Morris Home Helps Philadelphia’s Transgender and Gender Nonconforming Community

Morris Home provides a safe environment for transgender people to learn and practice skills to live a safe and healthy lifestyle. (Photo: Taylor Allen)

BY: TAYLOR ALLEN

Philadelphia’s Morris Home is the only treatment and recovery house in the country specifically catered to transgender and gender nonconforming people.

Program Director Laura Sorenson explains the reality of many trans people going through recovery.

“We know that trans and gender nonconforming people are likely to delay or avoid drug and alcohol treatment because of fears of harassment and discrimination,” said Sorenson.

This short and long-term rehabilitation center combats these fears by having trans-affirming services.

Other treatment and recovery houses that do not specifically cater to transgender people often lack harm reduction services for trans people specifically.

Within the 8-bed facility, clients have daily psychotherapy group and individual therapy. In addition, clients are taught life, mindfulness, and job-seeking skills.

The majority of Morris Home clients come by self-referral. Community partners include the Mazzoni Center, a health care provider for LGBT people, and Philadelphia FIGHT, an AIDS service organization that provides care, education, advocacy, and research.

Patient’s ages at Morris Home currently range anywhere from late teens to early sixties. The majority of patients stay anywhere from four to six months. When clients are ready for discharge, every patient receives an individual release plan and is encouraged to continue intensive outpatient care.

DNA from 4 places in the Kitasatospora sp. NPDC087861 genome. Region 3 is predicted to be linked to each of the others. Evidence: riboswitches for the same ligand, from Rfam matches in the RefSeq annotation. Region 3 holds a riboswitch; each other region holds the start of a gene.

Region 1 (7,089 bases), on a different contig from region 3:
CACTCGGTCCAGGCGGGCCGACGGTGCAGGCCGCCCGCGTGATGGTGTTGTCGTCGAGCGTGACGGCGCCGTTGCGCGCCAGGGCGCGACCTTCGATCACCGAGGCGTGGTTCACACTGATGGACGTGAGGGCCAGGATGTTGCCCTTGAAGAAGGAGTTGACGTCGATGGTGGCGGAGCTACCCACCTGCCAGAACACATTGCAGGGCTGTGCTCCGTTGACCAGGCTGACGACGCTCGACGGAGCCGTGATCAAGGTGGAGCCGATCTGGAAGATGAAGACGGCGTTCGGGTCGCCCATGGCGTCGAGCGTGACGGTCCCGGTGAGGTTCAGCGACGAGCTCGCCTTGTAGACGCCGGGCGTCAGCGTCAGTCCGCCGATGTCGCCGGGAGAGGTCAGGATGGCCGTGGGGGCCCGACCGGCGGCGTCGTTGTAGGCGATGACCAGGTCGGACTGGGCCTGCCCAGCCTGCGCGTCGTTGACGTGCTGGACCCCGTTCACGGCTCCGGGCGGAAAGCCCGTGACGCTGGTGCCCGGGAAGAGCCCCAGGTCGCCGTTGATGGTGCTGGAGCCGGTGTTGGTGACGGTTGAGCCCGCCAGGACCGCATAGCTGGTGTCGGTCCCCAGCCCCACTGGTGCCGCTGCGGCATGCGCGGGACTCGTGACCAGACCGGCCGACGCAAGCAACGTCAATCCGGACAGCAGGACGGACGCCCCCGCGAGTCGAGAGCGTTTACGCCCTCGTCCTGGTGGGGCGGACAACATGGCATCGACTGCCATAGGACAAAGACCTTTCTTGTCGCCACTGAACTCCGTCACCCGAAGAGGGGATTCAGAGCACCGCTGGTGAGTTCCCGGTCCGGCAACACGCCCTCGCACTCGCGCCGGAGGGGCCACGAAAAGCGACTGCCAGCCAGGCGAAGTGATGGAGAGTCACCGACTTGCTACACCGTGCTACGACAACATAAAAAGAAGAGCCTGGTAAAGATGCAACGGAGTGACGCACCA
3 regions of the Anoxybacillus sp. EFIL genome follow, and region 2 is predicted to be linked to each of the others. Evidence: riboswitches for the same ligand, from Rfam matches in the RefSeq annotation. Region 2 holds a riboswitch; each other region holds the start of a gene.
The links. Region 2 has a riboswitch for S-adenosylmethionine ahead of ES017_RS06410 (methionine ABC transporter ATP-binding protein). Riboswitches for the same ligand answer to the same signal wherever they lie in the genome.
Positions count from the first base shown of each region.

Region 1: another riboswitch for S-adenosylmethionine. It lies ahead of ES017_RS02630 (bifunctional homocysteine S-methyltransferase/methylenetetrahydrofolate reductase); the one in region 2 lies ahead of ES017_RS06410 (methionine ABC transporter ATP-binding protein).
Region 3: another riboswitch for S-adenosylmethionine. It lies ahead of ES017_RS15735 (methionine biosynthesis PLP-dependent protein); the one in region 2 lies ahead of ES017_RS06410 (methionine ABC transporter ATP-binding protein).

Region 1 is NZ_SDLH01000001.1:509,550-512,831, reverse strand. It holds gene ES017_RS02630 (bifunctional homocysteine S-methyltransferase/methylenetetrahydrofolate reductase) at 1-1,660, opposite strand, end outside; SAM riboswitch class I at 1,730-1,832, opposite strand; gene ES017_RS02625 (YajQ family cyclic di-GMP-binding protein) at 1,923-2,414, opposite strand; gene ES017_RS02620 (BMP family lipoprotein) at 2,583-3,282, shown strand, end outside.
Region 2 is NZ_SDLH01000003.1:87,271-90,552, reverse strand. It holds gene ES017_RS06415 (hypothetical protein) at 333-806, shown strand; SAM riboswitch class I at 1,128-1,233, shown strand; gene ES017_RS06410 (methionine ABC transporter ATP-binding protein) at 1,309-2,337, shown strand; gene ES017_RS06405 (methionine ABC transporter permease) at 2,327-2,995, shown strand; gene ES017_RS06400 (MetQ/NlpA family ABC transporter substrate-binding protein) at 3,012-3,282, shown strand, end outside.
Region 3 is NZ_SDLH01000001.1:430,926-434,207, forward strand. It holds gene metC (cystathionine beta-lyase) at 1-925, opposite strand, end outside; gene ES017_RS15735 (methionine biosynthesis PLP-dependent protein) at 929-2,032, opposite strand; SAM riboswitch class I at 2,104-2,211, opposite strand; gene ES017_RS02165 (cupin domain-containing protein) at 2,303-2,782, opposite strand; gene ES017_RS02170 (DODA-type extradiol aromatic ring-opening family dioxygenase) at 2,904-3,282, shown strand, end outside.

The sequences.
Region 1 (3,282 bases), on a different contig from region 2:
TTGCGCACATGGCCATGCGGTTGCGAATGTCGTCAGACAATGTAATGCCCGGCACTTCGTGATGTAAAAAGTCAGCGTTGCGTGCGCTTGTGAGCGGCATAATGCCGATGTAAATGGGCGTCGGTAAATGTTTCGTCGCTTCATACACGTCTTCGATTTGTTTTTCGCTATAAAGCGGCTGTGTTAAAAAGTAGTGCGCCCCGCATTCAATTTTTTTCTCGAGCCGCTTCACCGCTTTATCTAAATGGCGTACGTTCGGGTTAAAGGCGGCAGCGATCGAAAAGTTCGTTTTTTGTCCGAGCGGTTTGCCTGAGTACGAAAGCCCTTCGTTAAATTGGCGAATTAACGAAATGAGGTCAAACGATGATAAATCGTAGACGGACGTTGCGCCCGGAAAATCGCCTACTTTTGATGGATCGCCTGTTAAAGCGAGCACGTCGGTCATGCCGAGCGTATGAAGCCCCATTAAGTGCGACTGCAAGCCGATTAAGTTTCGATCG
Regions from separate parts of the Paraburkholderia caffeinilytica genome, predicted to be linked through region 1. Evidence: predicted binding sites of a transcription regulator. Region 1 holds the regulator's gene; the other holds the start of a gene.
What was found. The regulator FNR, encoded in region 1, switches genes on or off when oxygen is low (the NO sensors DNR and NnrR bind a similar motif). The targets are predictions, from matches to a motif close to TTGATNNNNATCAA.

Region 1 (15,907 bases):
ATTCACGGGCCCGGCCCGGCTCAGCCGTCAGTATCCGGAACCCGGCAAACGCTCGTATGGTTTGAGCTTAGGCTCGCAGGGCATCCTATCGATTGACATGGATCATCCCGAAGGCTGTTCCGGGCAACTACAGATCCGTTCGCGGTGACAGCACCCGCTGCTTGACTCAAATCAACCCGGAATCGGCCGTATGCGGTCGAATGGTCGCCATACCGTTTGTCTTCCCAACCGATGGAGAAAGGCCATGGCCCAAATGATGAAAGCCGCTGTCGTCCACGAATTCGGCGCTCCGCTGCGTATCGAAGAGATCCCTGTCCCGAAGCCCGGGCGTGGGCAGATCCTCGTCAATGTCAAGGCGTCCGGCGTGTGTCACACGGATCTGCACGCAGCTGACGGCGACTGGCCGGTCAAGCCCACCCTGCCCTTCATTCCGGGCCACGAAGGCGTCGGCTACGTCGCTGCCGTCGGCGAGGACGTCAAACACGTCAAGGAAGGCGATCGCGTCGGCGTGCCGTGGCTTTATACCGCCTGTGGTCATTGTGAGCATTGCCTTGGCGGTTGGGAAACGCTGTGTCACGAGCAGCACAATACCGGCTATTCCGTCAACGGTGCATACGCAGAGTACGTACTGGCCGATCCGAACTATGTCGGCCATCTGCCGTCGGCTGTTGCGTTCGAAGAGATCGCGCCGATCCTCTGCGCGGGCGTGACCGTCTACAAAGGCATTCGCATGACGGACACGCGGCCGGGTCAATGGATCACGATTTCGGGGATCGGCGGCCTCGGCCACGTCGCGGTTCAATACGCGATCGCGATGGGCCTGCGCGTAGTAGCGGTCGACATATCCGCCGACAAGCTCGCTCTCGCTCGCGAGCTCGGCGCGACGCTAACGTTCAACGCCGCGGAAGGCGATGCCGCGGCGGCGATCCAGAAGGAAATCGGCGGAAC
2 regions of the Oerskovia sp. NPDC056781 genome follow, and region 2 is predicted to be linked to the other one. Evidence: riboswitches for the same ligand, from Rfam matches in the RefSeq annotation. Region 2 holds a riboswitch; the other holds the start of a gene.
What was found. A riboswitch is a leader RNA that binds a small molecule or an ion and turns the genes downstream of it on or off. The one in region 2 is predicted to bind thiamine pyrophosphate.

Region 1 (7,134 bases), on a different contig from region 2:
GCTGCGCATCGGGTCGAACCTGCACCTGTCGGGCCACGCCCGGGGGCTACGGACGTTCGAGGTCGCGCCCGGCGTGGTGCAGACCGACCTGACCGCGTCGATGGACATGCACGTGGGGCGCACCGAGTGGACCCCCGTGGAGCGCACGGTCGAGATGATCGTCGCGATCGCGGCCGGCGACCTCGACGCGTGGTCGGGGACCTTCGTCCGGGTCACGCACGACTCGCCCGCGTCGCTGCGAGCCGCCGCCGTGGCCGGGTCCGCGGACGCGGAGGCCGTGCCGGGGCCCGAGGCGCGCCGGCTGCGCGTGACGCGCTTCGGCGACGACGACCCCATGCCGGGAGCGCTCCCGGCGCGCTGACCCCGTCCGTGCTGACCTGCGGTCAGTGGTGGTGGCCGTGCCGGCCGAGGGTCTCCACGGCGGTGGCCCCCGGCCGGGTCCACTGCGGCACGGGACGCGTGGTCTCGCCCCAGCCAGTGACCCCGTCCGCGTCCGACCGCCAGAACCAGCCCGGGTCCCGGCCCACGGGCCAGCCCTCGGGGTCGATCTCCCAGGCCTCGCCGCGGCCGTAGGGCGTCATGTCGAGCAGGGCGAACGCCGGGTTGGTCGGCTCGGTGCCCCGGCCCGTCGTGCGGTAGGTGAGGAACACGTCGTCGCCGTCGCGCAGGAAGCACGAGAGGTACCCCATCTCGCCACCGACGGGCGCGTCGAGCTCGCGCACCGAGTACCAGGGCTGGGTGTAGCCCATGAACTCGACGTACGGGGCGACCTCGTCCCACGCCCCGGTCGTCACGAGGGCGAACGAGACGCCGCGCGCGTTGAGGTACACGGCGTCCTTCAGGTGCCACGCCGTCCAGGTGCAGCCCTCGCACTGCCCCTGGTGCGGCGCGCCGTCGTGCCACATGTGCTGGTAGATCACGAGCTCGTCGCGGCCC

The majority of patients at Morris Home are transwomen of color. According to the Gay and Lesbian Alliance Against Defamation (GLAAD), 2016 was the deadliest year on record for transgender people in the United States. 27 were murdered, with the majority of victims being transwomen of color.

Jade Butler, a transwoman who is in her second attempt at long-term recovery, describes Morris Home as a safe space.

“It’s a safe haven for girls that, like, have nowhere to go, who can’t turn to their family,” Butler said.

The majority of patients rely on medical assistance. Therefore, there are concerns centering around the possible repeal of the Affordable Care Act (ACA). According to Sorenson, the status of the ACA directly affects how long clients may stay at the facility, as well as funds available for drug and alcohol treatment.

Sorenson would like the house to expand its services in the future. She went on to explain that the Morris Home trans-affirming model can be redone.

“I absolutely think that this program in Philadelphia can expand,” Sorenson said. “But more than that, I think we have created a model that can be replicated in other places.”

Morris Home will be celebrating its fifth year anniversary in April.

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